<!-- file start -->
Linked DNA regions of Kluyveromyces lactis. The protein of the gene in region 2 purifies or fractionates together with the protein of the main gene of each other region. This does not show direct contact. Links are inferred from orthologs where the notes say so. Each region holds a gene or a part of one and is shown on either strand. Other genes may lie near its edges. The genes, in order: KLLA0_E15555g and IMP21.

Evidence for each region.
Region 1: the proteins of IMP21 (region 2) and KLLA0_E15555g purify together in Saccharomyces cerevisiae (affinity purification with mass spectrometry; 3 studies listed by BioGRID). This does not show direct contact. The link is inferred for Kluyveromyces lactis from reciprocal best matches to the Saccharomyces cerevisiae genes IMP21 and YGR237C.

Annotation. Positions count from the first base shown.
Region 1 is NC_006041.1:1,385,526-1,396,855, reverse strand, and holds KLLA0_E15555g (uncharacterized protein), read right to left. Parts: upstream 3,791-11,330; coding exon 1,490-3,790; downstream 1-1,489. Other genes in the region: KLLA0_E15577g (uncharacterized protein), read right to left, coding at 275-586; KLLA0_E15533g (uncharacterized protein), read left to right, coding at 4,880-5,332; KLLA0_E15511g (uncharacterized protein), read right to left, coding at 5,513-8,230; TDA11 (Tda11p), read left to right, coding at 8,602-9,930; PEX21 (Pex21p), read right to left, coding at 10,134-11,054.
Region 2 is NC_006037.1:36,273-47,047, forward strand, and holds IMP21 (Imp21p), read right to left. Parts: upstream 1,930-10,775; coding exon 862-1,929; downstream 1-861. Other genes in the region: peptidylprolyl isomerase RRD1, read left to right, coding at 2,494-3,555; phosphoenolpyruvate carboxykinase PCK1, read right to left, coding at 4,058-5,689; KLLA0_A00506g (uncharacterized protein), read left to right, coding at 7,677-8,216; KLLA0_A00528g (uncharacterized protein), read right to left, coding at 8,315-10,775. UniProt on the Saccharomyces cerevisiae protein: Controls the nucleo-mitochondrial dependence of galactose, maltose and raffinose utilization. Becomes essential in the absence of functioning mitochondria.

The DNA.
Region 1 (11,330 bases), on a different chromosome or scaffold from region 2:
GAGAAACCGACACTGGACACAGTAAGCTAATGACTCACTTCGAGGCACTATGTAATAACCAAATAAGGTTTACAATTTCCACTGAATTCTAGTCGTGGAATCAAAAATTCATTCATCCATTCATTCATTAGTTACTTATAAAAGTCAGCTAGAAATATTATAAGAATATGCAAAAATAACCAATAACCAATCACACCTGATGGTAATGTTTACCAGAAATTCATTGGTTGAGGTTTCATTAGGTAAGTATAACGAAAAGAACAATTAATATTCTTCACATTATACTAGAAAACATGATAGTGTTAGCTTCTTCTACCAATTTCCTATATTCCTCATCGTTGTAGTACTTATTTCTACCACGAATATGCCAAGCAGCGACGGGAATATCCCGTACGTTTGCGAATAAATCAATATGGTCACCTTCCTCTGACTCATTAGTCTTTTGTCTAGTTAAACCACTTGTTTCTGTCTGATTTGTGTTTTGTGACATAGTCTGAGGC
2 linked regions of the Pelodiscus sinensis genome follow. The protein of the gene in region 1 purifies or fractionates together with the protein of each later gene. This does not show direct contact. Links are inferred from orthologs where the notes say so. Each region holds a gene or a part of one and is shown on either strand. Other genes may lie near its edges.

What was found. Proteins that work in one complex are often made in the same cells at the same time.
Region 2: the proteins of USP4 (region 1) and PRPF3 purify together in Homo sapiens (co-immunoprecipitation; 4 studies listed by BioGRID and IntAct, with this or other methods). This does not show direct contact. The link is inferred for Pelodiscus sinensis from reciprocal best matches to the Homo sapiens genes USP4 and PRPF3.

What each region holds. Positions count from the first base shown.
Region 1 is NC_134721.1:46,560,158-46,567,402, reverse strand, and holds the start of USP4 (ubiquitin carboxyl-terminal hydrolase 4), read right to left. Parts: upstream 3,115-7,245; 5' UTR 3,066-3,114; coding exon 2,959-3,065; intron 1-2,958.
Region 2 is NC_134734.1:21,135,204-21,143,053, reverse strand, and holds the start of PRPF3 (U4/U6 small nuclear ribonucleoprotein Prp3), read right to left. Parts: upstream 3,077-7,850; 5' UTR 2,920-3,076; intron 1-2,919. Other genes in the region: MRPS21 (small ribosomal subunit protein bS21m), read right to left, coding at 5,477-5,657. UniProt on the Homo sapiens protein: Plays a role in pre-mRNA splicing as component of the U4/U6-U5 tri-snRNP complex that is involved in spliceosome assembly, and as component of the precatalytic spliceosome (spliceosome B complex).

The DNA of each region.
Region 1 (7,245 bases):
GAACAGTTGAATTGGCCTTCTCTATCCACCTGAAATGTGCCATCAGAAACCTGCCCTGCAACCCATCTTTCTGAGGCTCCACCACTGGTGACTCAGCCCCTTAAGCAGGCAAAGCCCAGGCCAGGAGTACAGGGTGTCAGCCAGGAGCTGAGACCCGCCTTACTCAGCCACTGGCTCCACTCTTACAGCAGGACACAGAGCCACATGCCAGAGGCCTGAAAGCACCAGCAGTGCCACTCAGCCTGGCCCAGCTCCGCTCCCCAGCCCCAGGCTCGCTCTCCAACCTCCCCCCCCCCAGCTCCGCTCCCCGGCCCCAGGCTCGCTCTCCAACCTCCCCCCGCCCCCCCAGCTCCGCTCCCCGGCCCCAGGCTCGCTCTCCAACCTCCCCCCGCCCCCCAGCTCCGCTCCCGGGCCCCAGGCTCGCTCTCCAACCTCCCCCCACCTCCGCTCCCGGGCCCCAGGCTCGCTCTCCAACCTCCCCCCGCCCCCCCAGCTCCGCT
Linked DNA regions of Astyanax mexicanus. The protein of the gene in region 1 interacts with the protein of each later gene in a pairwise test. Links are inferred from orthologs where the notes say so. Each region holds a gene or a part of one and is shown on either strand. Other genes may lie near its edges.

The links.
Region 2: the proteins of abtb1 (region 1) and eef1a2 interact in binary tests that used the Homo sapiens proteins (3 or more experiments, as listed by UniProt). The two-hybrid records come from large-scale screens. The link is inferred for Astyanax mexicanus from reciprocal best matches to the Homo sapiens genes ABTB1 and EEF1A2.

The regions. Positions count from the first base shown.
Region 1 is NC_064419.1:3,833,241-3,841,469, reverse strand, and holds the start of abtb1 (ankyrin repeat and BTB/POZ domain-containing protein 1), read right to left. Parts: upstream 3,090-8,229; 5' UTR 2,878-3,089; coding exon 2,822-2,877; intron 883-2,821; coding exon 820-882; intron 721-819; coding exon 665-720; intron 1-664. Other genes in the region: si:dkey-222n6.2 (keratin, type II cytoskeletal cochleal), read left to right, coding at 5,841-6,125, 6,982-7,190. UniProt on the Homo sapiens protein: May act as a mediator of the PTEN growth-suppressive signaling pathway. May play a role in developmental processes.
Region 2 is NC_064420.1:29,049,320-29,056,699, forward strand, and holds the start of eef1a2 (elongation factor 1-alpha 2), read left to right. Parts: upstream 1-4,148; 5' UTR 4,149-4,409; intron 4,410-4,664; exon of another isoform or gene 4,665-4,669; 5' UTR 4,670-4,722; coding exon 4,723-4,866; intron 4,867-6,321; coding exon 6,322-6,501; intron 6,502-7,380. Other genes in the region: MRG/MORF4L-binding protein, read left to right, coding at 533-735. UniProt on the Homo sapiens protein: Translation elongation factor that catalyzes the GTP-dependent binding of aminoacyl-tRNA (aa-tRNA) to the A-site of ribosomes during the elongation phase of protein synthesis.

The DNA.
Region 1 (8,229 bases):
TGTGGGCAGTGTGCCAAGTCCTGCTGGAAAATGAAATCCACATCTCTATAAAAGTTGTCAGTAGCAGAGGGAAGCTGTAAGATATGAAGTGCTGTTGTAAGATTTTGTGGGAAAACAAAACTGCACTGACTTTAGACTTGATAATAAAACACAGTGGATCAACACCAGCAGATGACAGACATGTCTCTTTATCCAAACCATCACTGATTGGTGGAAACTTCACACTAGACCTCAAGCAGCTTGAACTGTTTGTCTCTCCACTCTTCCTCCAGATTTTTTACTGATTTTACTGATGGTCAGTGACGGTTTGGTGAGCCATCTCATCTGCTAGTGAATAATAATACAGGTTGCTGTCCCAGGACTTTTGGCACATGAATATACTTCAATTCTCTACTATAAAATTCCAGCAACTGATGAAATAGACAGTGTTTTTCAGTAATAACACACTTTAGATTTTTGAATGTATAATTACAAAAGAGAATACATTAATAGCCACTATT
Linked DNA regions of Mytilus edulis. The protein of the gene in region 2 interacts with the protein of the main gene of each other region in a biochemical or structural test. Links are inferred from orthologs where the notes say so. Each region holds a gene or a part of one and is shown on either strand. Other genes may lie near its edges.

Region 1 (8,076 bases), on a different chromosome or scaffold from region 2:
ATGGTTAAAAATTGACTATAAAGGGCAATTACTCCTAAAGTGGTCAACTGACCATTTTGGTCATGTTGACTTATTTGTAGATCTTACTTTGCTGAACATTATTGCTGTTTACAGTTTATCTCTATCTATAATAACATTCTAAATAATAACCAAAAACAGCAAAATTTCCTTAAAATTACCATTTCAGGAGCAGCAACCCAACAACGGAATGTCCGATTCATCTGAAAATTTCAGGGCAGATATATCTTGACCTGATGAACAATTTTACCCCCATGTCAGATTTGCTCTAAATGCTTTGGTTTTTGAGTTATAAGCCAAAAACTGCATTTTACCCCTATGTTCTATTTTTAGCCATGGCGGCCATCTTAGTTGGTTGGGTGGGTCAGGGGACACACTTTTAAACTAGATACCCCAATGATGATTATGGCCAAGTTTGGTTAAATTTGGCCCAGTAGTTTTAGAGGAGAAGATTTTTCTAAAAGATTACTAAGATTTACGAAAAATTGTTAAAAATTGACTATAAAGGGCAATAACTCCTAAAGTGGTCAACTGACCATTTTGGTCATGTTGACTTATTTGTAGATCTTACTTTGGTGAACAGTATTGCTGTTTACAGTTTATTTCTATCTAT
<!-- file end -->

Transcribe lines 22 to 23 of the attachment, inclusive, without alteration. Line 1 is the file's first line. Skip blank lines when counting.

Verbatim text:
The regions. Positions count from the first base shown.
Region 1 is NC_064419.1:3,833,241-3,841,469, reverse strand, and holds the start of abtb1 (ankyrin repeat and BTB/POZ domain-containing protein 1), read right to left. Parts: upstream 3,090-8,229; 5' UTR 2,878-3,089; coding exon 2,822-2,877; intron 883-2,821; coding exon 820-882; intron 721-819; coding exon 665-720; intron 1-664. Other genes in the region: si:dkey-222n6.2 (keratin, type II cytoskeletal cochleal), read left to right, coding at 5,841-6,125, 6,982-7,190. UniProt on the Homo sapiens protein: May act as a mediator of the PTEN growth-suppressive signaling pathway. May play a role in developmental processes.